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Washington, DC – House Foreign Affairs Committee Lead Republican Michael McCaul, Ranking Member Virginia Foxx of the House Committee on Education and Labor, Ranking Member John Katko of the House Committee on Homeland Security, and Minority Leader Kevin McCarthy sent a letter to President Biden urging the administration to resubmit a proposed rule they recently withdrew requiring U.S. academic institutions disclose their relationships with CCP-funded Confucius Institutes.

“While we understand that the rule was not finalized under the prior administration and its withdrawal may have been pursuant to a larger review of pending rulemaking, the integrity of the U.S. academic system should be a priority, and we urge your administration to resubmit the rule as soon as possible. We would likewise welcome engaging with your administration to forge bipartisan, whole-of-government solutions to CCP threats to U.S. education and research integrity,” the lawmakers wrote.

 The full text of the letter can be found here and below.

Dear President Biden:

We write to urge you to resubmit the previously proposed rule regarding Confucius Institute reporting without delay.  Addressing the generational threat of the Chinese Communist Party (CCP) is a preeminent national security concern for the United States. As you recently stated, “If we don’t get moving, they’re going to eat our lunch.” We welcome your administration’s first steps towards acknowledging that the CCP threat ultimately derives from hostility to our core democratic values and attempts to legitimize its own authoritarian system, which is rooted in Marxist-Leninist doctrine. In your first call with General Secretary Xi Jinping, you specifically mentioned protecting the American people’s “way of life,” which we support. The CCP’s genocide against the Uyghurs and other ethnic and religious minorities demonstrates what little regard they hold for the value of human life and inherent rights. Among the multitude of threats we face stemming from China, the CCP’s abuse of America’s academic system to steal sensitive research and technology, limit free expression, and propagandize our students is of particular concern.

Confucius Institutes (CIs) are one element of this threat to American academia. CIs are created through contractual arrangements between institutions of higher, primary, or secondary education and the Chinese Government’s Office of Chinese Language Council International (Hanban), ostensibly to promote cultural and language programming between the two countries. In reality, the presence of CIs on a campus can compromise academic freedom, impose contractual arrangements subject to CCP-made laws, censor information on behalf of the CCP, and cause conflicts of interest for school administrators.  In 2009, a CCP Politburo Standing Committee Member and “ideology czar” said the CIs, “are an important part of China’s overseas propaganda set-up.” Disappointingly, CI’s currently operate on at least 60 U.S. college campuses and in approximately 500 Confucius Classrooms in grade schools and high schools across the U.S.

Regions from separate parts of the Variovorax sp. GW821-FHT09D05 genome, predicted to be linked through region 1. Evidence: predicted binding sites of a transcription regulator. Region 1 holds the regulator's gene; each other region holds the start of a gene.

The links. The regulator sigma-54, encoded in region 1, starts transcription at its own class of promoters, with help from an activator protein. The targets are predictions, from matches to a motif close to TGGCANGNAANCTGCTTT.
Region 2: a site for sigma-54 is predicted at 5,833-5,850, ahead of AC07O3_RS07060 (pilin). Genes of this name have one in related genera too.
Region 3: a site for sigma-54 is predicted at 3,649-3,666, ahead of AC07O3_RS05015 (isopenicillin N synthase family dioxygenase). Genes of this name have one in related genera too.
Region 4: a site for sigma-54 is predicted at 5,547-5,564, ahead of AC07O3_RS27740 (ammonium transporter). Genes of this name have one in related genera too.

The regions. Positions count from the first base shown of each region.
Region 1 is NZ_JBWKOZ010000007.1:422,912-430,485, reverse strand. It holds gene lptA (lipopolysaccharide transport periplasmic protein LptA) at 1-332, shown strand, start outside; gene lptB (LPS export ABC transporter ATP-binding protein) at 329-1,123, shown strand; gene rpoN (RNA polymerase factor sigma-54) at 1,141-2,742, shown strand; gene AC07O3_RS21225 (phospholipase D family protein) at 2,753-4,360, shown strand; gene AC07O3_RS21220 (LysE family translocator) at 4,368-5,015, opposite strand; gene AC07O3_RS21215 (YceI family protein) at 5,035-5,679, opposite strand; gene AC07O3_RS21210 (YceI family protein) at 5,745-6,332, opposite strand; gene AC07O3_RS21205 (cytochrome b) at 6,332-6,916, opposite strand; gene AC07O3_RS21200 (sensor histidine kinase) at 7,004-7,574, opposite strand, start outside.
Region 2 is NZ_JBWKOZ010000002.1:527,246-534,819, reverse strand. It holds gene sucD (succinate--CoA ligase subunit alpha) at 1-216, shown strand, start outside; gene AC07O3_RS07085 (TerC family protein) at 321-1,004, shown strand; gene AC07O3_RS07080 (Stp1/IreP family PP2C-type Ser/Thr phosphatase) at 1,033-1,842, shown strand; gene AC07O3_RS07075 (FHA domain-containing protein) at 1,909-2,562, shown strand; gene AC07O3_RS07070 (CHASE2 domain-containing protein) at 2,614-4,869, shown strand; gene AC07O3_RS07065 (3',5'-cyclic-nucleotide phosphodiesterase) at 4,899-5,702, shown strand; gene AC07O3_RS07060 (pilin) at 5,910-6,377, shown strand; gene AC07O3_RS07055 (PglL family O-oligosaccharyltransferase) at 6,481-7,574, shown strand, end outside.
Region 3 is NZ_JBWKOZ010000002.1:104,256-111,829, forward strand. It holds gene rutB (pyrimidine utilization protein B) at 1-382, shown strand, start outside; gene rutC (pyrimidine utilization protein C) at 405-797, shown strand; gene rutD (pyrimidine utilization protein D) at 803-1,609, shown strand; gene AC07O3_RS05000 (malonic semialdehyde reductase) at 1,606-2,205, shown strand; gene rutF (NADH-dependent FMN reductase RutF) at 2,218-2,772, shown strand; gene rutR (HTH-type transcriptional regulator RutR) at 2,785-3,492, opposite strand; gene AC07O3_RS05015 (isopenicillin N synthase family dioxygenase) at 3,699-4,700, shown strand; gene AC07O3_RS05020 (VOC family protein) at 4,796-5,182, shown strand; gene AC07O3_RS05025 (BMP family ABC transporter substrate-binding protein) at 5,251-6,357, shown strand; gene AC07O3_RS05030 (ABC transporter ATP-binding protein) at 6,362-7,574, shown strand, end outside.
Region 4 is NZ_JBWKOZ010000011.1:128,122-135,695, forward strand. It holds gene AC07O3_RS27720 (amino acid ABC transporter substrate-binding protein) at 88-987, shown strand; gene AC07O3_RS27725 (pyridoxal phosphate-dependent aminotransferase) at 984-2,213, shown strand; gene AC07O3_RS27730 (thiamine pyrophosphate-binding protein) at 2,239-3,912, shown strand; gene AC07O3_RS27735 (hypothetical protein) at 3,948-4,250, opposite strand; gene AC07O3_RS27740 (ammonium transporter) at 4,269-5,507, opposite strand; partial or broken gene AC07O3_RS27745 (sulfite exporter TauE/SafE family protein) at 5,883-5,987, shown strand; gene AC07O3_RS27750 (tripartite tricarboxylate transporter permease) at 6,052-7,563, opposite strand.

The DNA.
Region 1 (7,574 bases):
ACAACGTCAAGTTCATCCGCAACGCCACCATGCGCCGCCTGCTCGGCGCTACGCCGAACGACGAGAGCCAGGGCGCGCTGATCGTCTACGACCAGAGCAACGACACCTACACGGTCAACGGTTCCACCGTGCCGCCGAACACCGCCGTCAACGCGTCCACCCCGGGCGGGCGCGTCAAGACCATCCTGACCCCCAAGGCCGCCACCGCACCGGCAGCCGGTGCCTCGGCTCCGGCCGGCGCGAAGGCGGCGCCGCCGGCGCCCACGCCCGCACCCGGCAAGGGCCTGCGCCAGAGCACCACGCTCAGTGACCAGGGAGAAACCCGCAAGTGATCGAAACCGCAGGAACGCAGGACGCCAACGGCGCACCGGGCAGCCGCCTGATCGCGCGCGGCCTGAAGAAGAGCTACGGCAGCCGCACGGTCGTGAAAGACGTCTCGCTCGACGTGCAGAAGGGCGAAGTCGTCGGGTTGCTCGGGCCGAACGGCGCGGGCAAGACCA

The previous administration took action to bring to light the extent to which academic institutions enter into contracts, partnerships, or other financial arrangements with CIs. Specifically, the executive branch proposed a rule requiring all institutions that participate in the Student and Exchange Visitor Program (SEVP) to disclose contracts with CIs. This rule appears to have been withdrawn. While we understand that the rule was not finalized under the prior administration and its withdrawal may have been pursuant to a larger review of pending rulemaking, the integrity of the U.S. academic system should be a priority, and we urge your administration to resubmit the rule as soon as possible. We would likewise welcome engaging with your administration to forge bipartisan, whole-of-government solutions to CCP threats to U.S. education and research integrity.

We look forward to your response. Please send your response to Bryan Burack (bryan.burack@mail.house.gov) at the House Foreign Affairs Committee, Alex Ricci (alex.ricci@mail.house.gov) at the House Committee on Education and Labor, and Emily Trapani (emily.trapani@mail.house.gov) at the Committee on Homeland Security.

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